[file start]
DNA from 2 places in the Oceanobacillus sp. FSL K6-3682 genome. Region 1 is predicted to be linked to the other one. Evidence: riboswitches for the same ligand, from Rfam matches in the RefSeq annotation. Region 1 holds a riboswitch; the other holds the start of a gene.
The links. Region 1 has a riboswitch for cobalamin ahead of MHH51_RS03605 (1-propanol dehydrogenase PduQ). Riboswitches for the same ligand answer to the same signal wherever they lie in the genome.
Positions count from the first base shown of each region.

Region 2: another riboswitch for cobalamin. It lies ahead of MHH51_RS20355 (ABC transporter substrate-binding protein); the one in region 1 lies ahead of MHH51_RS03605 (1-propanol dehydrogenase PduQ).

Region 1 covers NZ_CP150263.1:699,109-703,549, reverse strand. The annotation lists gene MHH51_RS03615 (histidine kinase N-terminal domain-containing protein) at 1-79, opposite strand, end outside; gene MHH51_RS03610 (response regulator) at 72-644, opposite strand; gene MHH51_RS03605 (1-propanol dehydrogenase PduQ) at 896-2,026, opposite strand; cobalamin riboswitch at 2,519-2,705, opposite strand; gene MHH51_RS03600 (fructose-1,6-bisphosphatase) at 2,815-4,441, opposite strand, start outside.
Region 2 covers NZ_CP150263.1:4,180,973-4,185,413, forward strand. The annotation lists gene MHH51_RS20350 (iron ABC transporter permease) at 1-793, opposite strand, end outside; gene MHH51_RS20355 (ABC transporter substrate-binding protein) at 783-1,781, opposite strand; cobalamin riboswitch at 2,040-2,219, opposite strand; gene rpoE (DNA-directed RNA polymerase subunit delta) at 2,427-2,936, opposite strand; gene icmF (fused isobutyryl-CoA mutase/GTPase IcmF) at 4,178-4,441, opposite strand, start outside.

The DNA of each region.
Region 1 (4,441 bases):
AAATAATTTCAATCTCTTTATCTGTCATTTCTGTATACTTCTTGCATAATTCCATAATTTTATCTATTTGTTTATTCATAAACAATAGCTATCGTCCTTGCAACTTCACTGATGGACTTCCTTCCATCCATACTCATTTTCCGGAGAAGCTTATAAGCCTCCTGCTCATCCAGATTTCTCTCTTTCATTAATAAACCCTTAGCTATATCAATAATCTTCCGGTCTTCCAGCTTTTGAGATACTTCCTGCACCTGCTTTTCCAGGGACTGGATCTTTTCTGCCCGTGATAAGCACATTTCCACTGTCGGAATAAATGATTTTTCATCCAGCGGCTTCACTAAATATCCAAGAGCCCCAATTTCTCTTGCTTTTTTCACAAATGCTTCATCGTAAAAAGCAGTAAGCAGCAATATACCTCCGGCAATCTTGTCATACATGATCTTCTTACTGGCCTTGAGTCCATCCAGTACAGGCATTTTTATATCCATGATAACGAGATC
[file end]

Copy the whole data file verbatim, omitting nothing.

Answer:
DNA from 2 places in the Oceanobacillus sp. FSL K6-3682 genome. Region 1 is predicted to be linked to the other one. Evidence: riboswitches for the same ligand, from Rfam matches in the RefSeq annotation. Region 1 holds a riboswitch; the other holds the start of a gene.
The links. Region 1 has a riboswitch for cobalamin ahead of MHH51_RS03605 (1-propanol dehydrogenase PduQ). Riboswitches for the same ligand answer to the same signal wherever they lie in the genome.
Positions count from the first base shown of each region.

Region 2: another riboswitch for cobalamin. It lies ahead of MHH51_RS20355 (ABC transporter substrate-binding protein); the one in region 1 lies ahead of MHH51_RS03605 (1-propanol dehydrogenase PduQ).

Region 1 covers NZ_CP150263.1:699,109-703,549, reverse strand. The annotation lists gene MHH51_RS03615 (histidine kinase N-terminal domain-containing protein) at 1-79, opposite strand, end outside; gene MHH51_RS03610 (response regulator) at 72-644, opposite strand; gene MHH51_RS03605 (1-propanol dehydrogenase PduQ) at 896-2,026, opposite strand; cobalamin riboswitch at 2,519-2,705, opposite strand; gene MHH51_RS03600 (fructose-1,6-bisphosphatase) at 2,815-4,441, opposite strand, start outside.
Region 2 covers NZ_CP150263.1:4,180,973-4,185,413, forward strand. The annotation lists gene MHH51_RS20350 (iron ABC transporter permease) at 1-793, opposite strand, end outside; gene MHH51_RS20355 (ABC transporter substrate-binding protein) at 783-1,781, opposite strand; cobalamin riboswitch at 2,040-2,219, opposite strand; gene rpoE (DNA-directed RNA polymerase subunit delta) at 2,427-2,936, opposite strand; gene icmF (fused isobutyryl-CoA mutase/GTPase IcmF) at 4,178-4,441, opposite strand, start outside.

The DNA of each region.
Region 1 (4,441 bases):
AAATAATTTCAATCTCTTTATCTGTCATTTCTGTATACTTCTTGCATAATTCCATAATTTTATCTATTTGTTTATTCATAAACAATAGCTATCGTCCTTGCAACTTCACTGATGGACTTCCTTCCATCCATACTCATTTTCCGGAGAAGCTTATAAGCCTCCTGCTCATCCAGATTTCTCTCTTTCATTAATAAACCCTTAGCTATATCAATAATCTTCCGGTCTTCCAGCTTTTGAGATACTTCCTGCACCTGCTTTTCCAGGGACTGGATCTTTTCTGCCCGTGATAAGCACATTTCCACTGTCGGAATAAATGATTTTTCATCCAGCGGCTTCACTAAATATCCAAGAGCCCCAATTTCTCTTGCTTTTTTCACAAATGCTTCATCGTAAAAAGCAGTAAGCAGCAATATACCTCCGGCAATCTTGTCATACATGATCTTCTTACTGGCCTTGAGTCCATCCAGTACAGGCATTTTTATATCCATGATAACGAGATC